Referring to FIG. 4, one embodiment of a flight management system 30 is generally illustrated configured with the aircraft departure procedure of the present invention so as to efficiently provide engine thrust cutback to achieve community noise reduction. In the embodiment shown, the flight management system 30 includes an FMS onboard computer processor 32 and memory 34. Memory 34 includes a stored navigation database 36 which stores aircraft navigation information including dB leg 37 information. The dB leg 37 includes navigational waypoints and one or more sound exposure level limits for that leg. Memory 34 also includes an aircraft performance database 38 which includes aircraft specific information including expected sound exposure levels in SEL tables 39. A dB leg thrust cutback routine 100 and a thrust compute routine 110 are also stored in memory 34. The onboard computer processor 32 receives various inputs including sensed aircraft altitude 52, sensed aircraft speed 54, and sensed air temperature 56 from air data computer 50. Additionally, the processor 32 receives inputs from navigation sensors 40, such as location coordinates from a global positioning system (GPS) 42 and inertial data from inertial sensors 44. Further, processor 32 receives other inputs from other sensors such as fuel quantity 58, and other sensed variables as should be evident to those skilled in the art.

The onboard computer processor 32 is further shown in communication with a control and display unit (CDU) 60 having a display 62. It should be appreciated that the control and display unit 60 is a human machine interface that allows pilots to input data and to receive output data. For example, output data indicating the computed engine thrust or thrust cutback may be provided in display pages presented on display 62 to allow a pilot of the aircraft to operate the aircraft pursuant to the output data provided by the flight management system 30.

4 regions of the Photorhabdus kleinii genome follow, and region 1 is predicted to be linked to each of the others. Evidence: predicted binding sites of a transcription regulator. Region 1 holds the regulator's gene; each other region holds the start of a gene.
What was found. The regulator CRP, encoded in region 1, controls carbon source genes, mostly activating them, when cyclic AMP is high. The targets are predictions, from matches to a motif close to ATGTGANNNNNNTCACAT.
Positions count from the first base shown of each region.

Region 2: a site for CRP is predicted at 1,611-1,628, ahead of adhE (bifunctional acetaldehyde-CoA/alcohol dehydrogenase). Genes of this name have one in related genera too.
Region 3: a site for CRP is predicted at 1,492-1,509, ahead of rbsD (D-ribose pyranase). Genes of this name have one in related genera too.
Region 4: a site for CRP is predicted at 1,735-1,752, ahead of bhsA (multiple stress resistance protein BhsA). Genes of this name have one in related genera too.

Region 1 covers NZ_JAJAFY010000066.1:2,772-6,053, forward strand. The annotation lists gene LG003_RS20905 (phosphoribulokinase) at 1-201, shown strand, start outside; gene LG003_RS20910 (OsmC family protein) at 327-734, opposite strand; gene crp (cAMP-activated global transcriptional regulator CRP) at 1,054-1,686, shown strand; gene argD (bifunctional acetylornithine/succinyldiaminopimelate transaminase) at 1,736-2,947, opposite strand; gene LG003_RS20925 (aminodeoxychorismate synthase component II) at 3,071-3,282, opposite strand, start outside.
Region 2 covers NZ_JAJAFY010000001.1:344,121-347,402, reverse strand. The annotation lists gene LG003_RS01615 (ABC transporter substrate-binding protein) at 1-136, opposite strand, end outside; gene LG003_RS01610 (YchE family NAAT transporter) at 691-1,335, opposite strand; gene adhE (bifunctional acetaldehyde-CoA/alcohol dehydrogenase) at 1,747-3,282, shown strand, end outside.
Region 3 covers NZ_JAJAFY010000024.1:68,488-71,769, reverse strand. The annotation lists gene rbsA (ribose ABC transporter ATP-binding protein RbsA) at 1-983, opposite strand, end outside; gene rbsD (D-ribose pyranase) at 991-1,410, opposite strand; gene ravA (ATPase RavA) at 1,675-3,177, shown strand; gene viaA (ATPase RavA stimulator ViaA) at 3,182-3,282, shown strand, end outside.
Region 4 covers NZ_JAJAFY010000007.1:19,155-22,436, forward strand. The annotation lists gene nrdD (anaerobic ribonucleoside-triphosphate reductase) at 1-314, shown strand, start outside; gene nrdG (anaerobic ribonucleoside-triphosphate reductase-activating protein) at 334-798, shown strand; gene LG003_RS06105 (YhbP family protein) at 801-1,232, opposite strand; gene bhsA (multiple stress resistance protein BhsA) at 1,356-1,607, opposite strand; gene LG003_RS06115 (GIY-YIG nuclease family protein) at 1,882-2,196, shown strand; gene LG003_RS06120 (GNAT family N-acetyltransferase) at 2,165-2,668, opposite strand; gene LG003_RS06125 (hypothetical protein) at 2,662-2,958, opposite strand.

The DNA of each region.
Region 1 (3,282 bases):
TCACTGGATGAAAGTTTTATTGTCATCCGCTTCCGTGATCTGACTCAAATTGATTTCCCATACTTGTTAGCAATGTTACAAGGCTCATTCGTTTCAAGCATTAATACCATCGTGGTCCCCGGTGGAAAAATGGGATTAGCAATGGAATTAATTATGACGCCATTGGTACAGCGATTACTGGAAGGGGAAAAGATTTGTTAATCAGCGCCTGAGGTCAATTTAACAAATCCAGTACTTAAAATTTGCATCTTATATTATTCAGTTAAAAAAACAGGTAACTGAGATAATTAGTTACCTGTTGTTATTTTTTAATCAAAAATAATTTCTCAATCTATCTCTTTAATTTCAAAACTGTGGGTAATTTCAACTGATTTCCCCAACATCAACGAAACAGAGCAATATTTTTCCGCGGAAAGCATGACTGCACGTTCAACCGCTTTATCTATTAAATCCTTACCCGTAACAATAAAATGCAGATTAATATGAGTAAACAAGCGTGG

The flight management system 30 is further shown having a mach/airspeed indicator 64, an altitude direction indicator 66, and a horizontal situation indicator 68. A symbol generator 78 is coupled between processor 32 and each of indicators 66 and 68. The flight management system 30 also includes a mode control panel 70 providing an output to an autopilot 72, which is also in communication with processor 32. The autopilot 72 may be part of a flight control system and may operate control wheel 74 in an automatic piloting mode.

The flight management system 30 is further shown including a throttle control 80 for controlling the engine throttle, as should be evident to those skilled in the art. The throttle control 80 may be manually actuated by a pilot of the aircraft in a manual mode. In an automatic flight control mode, the throttle control 80 may be automatically controlled by an auto throttle signal 82 provided by processor 32. It should be appreciated that the processor 32 may output command signals for controlling the aircraft with the computed throttle or throttle cutback value according to the present invention by providing output commands via display 62 or by automatically controlling the throttle 80 via auto throttle signal 82.

The flight management system 30 shown and described herein is one embodiment of a flight management system that may be configured to perform thrust cutback of an aircraft during the aircraft departure procedure. In this embodiment, the thrust cutback routine 100, its associated thrust compute subroutine 110, the dB leg with SEL limit(s), and the sound exposure level (SEL) tables 36 are stored in memory 34. It should be appreciated that the memory 34 and its stored navigation database 36 may include an existing navigation database in an existing flight management system that is upgraded to perform the thrust cutback departure procedure. One example of an existing flight management system is disclosed in U.S. Pat. No. 5,121,325. The aircraft performance database 38 may also be added to an existing FMS as an upgrade. It should be appreciated that other flight management systems may be configured to perform the thrust cutback, according to the teachings of the present invention.